This winter break has been special, because it’s one of the only holiday seasons that my family hasn’t been at home. Well…home home. See, this year my mom and dad temporarily moved to Merano, Italy.
I know…like WHAT? The move definitely eased the traveling demands of my dad’s job, but it was sudden…and exciting! My sister had just moved to the west coast, I was well situated in Baltimore, and my parents packed up and moved halfway across the world to settle into a new home. My sister and I were worried that we might not be able to see them until they moved back to the States, but this winter break, we were lucky enough to come over and visit them. One week in, I can confirm that it is absolutely beautiful. The town that my parents are living in, Merano, is in Northern Italy right by the border of Italy, Austria and Switzerland. So it’s in the Alps…need I say more?
This week, we traveled to Rome where we visited the Colosseum and Palatine Hill, and traveled to Vatican City to see the famous St. Peter’s Basilica and of course the Sistine Chapel, and Florence, where we saw my all-time favorite, Brunelleschi’s Dome (AP European History nerds unite!!), and Michelangelo’s David. Seeing these famous landmarks was unbelievable. I couldn’t believe that I was standing under the famous architecture, sculptures and artwork by artists that we’ve learned so much about. But while I could write an entire post about my time in Italy and drown you in pictures, I want this post to be a little bit different—I want it to be about the concept of a home. About leaving what you know behind and starting a new adventure.
I grew up in a county of St. Louis, Missouri, and since high school, I knew I wanted to leave. This desire didn’t mean I didn’t love it, because I did. I loved growing up in the Midwest, surrounded by a relaxed and friendly atmosphere. I loved high school (s/o to MICDS). I couldn’t have asked for a better education or better teachers—I know they’ve changed my life. But as I got older, I knew I wanted more. I liked Missouri, but I didn’t want to spend the rest of my living in that type of environment. I craved the busy, fast life of the city. I wanted to be in a place where I could walk to where I wanted to go, where I could use the bus or metro system, and where driving 15 minutes in one direction wouldn’t lead to farmland. I wanted to live in a place where the people were open-minded to improvement and change. When it came time to graduate, I was ecstatic to be moving to the East Coast. I was so ready to leave, that I barely attached any sentimental value to St. Louis. I was immediately able to call Hopkins “home,” something that surprised my friends, both from high school and at college. When I traveled back to St. Louis for the Holidays, I would tell my mom that I wanted to take things back “home,” referring of course, to my cozy dorm room.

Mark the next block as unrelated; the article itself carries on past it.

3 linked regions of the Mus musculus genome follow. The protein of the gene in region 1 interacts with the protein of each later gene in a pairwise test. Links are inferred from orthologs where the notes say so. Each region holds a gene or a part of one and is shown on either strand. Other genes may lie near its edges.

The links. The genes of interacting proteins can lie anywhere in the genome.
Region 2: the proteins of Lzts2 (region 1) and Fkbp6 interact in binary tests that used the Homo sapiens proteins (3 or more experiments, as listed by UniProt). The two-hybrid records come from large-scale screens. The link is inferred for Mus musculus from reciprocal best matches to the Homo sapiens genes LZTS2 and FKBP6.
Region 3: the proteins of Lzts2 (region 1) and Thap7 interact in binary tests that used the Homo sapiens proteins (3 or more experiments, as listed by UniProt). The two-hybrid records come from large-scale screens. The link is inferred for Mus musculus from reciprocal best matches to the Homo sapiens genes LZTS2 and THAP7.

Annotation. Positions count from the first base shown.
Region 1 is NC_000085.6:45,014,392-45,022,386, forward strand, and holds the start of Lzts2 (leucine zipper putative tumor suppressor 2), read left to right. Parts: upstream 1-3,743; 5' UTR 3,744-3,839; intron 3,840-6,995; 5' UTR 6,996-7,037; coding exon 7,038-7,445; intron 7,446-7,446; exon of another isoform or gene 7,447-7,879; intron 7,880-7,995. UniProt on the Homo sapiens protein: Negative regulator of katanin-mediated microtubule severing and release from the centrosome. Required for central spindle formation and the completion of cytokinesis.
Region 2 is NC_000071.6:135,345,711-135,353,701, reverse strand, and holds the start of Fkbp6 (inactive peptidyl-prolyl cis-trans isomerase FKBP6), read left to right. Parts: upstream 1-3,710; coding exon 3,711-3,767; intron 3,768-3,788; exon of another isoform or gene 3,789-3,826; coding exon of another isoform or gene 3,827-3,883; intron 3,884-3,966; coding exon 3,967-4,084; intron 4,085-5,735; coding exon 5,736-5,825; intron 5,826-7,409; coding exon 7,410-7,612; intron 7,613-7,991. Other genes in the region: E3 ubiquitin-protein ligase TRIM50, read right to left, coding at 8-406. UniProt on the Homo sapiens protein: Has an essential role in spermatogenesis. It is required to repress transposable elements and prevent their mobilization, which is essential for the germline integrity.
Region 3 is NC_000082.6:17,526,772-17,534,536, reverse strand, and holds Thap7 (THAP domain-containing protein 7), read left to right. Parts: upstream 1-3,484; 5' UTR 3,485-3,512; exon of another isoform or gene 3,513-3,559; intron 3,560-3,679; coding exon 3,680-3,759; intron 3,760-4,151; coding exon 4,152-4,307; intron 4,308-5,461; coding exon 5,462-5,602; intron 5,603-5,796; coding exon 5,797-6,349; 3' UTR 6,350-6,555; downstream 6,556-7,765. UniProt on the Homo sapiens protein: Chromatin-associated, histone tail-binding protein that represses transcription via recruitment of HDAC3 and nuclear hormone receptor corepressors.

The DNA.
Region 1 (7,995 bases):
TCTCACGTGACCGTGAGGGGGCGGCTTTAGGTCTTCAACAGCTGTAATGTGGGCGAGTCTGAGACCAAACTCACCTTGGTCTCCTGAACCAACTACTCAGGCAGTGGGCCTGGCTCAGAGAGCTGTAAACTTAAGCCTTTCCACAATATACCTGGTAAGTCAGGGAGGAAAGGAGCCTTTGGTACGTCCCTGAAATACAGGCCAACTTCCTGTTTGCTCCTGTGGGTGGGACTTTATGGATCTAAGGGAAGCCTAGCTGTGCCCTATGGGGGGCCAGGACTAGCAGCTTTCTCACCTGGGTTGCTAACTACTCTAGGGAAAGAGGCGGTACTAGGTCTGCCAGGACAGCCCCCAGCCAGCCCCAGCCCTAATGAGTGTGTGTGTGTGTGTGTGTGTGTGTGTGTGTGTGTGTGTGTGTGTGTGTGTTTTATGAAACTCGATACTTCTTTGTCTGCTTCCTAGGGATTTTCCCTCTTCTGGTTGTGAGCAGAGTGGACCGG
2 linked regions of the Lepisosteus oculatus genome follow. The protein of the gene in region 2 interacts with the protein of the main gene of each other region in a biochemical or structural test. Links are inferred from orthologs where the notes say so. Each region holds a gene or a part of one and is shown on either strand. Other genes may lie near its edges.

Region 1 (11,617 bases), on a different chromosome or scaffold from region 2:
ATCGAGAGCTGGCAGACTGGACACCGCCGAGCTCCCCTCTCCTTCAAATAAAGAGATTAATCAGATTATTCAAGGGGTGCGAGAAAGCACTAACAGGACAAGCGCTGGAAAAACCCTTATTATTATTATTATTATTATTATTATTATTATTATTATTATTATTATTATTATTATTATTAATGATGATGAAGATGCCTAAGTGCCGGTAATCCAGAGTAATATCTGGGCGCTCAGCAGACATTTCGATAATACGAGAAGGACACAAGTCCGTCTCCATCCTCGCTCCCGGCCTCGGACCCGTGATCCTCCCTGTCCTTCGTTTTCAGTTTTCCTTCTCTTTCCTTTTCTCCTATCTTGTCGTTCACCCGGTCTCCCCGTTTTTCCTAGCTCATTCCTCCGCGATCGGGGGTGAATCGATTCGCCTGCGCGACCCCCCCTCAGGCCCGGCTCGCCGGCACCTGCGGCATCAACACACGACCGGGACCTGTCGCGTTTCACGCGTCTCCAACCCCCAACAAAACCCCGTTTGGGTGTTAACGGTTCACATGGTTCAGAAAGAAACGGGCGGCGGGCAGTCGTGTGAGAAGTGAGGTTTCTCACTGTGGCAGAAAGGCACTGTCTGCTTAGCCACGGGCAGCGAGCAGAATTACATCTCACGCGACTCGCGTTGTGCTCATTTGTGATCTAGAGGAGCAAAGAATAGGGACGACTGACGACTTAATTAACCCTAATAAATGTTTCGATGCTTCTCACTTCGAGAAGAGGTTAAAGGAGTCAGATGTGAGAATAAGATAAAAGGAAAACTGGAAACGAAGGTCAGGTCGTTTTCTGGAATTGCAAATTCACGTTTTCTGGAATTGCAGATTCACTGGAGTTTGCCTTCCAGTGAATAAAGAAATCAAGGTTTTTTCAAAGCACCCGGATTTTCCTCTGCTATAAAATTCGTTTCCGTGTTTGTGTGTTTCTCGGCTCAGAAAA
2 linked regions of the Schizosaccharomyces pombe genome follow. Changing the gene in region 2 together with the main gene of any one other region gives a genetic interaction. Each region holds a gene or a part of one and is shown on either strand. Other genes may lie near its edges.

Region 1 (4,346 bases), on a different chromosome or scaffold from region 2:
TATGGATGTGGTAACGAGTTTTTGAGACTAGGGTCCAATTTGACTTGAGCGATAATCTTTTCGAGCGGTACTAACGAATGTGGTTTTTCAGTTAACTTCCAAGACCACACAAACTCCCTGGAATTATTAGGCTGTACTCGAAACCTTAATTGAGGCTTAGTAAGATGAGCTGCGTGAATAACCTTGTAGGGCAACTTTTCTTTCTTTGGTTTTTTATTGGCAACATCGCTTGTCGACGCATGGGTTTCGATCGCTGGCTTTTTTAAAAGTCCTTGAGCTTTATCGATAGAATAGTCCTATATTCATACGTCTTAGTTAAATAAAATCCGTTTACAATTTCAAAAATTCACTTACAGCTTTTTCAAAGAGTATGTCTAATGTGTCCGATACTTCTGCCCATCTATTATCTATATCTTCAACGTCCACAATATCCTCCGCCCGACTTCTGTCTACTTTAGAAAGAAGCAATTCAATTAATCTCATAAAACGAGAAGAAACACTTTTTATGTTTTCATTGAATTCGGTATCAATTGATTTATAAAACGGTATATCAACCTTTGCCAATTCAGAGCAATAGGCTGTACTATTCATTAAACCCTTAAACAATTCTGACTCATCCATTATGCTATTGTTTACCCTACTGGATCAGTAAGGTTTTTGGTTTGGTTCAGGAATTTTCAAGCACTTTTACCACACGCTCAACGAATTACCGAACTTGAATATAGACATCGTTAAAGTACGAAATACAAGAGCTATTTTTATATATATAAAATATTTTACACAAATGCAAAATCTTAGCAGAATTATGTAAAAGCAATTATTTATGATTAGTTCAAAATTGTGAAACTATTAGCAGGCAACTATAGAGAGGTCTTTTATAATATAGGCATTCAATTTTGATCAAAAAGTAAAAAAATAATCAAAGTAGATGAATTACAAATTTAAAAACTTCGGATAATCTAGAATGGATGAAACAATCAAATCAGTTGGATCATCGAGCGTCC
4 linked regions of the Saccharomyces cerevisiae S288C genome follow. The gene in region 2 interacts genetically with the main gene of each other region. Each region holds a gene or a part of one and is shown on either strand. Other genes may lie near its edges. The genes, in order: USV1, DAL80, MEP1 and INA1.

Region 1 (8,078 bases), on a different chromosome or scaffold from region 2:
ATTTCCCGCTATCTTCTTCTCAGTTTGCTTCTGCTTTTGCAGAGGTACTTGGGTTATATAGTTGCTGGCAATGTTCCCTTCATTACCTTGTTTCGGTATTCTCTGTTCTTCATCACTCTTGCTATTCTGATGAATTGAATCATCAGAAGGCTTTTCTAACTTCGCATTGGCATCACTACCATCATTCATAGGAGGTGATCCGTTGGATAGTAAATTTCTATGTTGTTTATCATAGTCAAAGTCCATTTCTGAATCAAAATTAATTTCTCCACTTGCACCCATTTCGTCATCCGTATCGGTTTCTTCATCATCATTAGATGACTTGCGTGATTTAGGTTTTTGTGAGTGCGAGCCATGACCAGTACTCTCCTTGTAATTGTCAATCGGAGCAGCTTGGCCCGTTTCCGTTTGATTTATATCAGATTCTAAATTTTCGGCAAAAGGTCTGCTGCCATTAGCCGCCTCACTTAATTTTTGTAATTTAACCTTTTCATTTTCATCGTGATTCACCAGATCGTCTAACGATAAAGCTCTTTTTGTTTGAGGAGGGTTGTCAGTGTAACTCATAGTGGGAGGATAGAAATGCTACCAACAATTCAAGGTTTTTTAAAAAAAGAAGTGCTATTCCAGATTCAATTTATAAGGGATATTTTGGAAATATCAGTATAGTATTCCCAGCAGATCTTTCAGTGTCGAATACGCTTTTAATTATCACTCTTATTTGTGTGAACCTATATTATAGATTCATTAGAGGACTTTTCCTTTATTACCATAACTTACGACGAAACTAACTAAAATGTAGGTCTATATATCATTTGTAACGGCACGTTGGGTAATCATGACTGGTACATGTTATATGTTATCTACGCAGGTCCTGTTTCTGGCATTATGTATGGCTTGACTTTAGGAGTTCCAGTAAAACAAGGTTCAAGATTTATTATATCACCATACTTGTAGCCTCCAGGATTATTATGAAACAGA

And it’s amazing that I was able to feel so comfortable at college, it meant that I had made the perfect choice for myself. But when I think about it, I realize that it’s always been so easy for me to call something “home.” If we go on a trip, give me five minutes and I’ll be referring to our hotel as ‘home.’ Like I said before, ten minutes in my dorm, and I was calling it ‘home.’ Maybe my eagerness to declare a place as home stems from my family’s love of traveling. My parents always taught my sister and I that it’s important to travel to widen our perspectives. That only through traveling will we learn the true significance of a different language and culture, and understand what it means to have a new experience. That traveling truly is good for the soul. And they taught through example. When we were young, my parents took us to India as much as they could, so we could keep in touch with our family and also our heritage. We learned an incredible amount from these travels by learning how to stay open to the differences in living style and adapt to them on our own.
When it comes down to it, that adaptation is key. It’s the ability to gain something from every uncomfortable experience, and the ability to laugh off every strange or annoying encounter. Packing up and placing yourself in a completely new environment forces that adaptive behavior, and that’s what I love so much about traveling. Leaving a place behind to create a new home is eye-opening. I love learning about new customs and traditions and styles of living. I love adapting to a new way of life because there’s so much to be gained. I love calling places home because I love trying to make places my home.
But of course, as I’ve learned and continue to learn, there is a lot to be gained from valuing home home. I’ve watched my parents and friends and teachers all talk about their homes with pride, never forgetting where they came from and what it taught them. Though I was excited to leave Missouri, I know that St. Louis will be special. It’s a part of me that I will always carry around, and happily so.
So as I navigate my way around my parents’ new apartment and city, I’ll remember that I’m never going to stop loving the feeling of finding a new home but that I’ll also never stop loving home.